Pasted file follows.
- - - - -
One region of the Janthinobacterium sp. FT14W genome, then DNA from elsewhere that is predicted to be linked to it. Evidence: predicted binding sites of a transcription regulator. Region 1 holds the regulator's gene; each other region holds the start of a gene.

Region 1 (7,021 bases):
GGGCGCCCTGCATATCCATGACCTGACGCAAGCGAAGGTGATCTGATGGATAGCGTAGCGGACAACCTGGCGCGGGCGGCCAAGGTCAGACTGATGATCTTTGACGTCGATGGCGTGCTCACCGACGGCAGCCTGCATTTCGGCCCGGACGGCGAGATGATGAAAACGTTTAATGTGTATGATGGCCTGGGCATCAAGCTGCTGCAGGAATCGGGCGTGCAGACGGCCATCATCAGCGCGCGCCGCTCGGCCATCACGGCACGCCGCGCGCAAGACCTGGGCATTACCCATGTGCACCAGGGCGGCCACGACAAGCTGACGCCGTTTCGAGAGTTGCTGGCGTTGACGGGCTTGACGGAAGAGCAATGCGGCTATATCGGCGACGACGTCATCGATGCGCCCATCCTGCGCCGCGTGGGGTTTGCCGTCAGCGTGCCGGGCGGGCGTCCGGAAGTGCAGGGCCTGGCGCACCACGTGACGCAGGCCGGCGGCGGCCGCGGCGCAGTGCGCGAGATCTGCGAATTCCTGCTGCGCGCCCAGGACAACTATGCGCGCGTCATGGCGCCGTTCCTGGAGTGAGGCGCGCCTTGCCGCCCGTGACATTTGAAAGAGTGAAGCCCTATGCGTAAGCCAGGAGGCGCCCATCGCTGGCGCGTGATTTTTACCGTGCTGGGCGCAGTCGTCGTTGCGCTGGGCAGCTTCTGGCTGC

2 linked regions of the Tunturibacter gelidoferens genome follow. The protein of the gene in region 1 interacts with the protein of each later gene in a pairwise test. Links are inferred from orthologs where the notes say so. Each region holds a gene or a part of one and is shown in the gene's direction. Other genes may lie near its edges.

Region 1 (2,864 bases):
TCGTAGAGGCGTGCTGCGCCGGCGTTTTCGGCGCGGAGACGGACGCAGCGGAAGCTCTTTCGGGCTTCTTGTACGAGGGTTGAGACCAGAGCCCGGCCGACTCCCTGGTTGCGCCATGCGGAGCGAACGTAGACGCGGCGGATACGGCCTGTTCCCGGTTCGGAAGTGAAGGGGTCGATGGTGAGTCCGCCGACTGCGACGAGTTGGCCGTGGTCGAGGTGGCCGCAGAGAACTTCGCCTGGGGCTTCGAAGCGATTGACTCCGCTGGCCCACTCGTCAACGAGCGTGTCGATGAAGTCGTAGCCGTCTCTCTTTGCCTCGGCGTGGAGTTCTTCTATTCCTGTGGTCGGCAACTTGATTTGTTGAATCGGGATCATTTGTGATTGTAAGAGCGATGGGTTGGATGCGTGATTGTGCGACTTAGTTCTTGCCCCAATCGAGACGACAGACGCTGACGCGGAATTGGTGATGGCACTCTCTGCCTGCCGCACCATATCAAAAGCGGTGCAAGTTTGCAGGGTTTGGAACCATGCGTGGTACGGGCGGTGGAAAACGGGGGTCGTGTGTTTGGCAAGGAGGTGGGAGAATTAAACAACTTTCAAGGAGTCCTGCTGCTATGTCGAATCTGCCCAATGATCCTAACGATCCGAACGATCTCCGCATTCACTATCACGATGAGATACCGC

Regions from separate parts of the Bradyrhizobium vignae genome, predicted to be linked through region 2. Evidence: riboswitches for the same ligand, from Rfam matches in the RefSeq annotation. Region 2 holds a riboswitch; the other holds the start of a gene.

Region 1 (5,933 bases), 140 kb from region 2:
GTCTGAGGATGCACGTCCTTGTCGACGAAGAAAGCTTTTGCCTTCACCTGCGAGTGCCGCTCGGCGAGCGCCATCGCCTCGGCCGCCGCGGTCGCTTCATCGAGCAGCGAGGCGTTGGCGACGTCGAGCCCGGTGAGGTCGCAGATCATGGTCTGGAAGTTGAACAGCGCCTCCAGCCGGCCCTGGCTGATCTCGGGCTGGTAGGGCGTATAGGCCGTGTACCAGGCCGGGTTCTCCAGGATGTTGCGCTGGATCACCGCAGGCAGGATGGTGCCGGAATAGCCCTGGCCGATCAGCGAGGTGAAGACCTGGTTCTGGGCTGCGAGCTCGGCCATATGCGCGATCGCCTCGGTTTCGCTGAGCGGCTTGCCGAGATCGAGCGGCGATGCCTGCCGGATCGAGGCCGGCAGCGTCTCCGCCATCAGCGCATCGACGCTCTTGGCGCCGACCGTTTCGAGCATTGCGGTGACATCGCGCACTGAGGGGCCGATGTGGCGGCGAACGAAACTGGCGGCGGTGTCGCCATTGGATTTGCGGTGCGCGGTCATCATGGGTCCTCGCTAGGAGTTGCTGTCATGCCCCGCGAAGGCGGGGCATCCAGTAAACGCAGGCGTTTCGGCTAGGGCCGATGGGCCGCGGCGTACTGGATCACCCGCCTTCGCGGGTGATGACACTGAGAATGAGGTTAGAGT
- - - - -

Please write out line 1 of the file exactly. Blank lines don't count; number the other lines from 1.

One region of the Janthinobacterium sp. FT14W genome, then DNA from elsewhere that is predicted to be linked to it. Evidence: predicted binding sites of a transcription regulator. Region 1 holds the regulator's gene; each other region holds the start of a gene.